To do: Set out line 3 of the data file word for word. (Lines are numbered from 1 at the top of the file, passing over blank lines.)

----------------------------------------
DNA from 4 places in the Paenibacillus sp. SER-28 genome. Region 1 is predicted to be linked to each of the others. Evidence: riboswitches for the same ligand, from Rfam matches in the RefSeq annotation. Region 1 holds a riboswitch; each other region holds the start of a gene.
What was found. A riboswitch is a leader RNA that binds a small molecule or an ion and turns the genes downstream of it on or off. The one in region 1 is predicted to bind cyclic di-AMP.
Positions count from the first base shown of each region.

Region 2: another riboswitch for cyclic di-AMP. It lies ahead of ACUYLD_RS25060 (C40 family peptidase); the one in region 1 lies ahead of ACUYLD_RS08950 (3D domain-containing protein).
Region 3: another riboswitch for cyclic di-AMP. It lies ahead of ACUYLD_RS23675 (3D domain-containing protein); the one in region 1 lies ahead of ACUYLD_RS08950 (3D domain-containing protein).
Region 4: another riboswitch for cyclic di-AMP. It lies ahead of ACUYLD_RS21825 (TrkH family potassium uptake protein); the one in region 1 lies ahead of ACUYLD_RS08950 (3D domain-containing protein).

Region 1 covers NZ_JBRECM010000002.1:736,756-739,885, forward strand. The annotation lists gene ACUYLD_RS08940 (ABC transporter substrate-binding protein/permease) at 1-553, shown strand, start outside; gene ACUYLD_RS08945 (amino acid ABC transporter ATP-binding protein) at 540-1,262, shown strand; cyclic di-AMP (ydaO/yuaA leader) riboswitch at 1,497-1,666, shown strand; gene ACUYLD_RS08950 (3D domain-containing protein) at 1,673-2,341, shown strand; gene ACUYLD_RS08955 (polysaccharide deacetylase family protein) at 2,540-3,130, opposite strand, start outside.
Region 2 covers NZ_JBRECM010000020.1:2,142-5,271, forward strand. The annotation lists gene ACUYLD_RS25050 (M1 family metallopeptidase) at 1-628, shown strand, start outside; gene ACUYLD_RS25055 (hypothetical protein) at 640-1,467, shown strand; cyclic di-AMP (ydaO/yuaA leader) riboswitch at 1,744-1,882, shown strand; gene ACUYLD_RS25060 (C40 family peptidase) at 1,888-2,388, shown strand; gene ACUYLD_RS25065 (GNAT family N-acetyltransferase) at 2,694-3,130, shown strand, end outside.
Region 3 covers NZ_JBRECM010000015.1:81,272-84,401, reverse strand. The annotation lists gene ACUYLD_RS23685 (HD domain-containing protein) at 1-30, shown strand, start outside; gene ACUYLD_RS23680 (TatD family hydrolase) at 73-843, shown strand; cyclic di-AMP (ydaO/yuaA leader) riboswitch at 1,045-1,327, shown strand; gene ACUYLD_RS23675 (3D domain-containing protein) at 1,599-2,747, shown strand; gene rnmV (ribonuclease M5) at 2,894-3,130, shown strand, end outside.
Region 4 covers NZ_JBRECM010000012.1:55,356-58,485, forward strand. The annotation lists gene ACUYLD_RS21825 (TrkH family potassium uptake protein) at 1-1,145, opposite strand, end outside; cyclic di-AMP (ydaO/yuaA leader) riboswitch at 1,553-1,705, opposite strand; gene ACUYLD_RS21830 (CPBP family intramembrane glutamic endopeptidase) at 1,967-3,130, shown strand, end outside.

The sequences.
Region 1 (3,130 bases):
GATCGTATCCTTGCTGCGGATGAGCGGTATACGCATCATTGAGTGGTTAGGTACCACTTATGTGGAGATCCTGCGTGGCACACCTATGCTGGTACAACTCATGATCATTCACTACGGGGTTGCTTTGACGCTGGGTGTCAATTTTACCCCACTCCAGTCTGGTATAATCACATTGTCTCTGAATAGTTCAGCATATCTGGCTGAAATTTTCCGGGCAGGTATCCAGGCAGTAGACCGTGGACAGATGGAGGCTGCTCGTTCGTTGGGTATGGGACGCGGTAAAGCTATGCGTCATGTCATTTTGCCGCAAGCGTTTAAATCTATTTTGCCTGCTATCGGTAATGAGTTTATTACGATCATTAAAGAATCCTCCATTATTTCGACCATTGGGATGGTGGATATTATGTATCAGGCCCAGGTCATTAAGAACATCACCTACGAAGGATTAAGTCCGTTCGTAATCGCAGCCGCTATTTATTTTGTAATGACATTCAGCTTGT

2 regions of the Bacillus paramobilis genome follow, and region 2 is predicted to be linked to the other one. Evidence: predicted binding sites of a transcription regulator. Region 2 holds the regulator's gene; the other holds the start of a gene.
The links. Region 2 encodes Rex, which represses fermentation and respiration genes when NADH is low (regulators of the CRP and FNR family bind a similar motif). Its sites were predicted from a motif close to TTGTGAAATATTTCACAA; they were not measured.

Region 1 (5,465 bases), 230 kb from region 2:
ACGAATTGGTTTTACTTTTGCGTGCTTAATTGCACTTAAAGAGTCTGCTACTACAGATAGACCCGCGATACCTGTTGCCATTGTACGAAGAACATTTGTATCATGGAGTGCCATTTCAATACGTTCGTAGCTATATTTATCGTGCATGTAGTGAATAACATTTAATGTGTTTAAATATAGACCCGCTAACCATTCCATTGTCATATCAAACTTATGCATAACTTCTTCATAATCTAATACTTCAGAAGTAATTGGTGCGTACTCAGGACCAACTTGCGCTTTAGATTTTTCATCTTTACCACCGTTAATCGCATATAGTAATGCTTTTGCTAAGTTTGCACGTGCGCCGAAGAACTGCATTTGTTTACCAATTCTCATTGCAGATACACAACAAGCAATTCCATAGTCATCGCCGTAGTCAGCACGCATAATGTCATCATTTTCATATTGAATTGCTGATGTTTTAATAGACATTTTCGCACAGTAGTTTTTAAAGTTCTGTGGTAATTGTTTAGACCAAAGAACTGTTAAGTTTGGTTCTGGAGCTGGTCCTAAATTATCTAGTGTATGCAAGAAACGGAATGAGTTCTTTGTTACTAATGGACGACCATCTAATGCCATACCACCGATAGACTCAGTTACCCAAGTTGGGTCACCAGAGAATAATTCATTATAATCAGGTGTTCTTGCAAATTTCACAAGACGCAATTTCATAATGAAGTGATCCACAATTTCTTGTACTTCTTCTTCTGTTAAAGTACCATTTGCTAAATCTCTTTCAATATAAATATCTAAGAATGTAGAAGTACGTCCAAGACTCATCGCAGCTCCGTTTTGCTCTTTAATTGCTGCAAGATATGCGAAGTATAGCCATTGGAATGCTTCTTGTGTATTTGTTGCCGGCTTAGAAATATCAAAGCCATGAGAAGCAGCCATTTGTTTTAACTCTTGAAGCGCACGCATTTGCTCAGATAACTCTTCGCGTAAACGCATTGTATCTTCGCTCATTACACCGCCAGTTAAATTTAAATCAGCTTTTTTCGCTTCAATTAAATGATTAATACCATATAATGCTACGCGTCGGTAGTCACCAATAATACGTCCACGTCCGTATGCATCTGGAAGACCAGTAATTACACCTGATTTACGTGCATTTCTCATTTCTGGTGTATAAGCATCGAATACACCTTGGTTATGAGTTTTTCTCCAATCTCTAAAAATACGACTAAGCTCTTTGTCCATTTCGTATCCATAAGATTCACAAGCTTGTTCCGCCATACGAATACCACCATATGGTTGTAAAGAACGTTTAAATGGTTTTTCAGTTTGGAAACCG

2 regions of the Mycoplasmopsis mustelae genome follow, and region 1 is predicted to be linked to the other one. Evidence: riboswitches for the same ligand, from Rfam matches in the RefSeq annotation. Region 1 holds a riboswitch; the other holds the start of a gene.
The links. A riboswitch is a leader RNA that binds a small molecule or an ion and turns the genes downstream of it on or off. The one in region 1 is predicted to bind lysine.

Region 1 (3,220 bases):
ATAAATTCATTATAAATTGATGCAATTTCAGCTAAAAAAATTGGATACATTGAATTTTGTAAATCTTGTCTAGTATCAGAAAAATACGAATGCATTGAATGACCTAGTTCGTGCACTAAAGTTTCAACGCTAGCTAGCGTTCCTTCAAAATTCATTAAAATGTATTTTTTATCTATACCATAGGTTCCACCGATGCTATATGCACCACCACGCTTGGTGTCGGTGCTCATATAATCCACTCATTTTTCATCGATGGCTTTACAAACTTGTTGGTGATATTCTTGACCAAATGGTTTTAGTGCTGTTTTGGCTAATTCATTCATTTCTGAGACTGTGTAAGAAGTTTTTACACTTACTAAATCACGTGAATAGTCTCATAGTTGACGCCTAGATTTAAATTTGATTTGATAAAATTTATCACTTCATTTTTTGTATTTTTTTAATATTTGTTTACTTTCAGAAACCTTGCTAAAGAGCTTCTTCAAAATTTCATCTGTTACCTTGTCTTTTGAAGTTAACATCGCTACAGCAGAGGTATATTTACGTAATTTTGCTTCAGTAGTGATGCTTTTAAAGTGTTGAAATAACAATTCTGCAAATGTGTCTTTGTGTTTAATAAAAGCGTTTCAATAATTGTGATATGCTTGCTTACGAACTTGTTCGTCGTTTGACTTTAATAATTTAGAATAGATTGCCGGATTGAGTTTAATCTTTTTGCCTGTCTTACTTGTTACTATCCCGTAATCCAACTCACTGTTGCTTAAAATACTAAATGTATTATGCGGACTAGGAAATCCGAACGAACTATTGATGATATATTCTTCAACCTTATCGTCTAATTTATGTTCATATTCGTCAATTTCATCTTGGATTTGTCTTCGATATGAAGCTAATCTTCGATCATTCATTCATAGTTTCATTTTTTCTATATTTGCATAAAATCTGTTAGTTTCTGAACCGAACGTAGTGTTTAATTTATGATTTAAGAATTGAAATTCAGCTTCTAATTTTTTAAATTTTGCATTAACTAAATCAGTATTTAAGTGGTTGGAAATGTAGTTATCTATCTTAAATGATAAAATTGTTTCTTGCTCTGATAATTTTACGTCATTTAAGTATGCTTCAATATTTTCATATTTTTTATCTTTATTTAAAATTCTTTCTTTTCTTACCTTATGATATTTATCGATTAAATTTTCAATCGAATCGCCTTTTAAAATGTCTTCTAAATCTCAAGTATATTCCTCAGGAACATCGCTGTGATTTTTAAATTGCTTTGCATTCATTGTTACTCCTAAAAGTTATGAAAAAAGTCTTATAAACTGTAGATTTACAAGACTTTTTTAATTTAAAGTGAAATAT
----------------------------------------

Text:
Positions count from the first base shown of each region.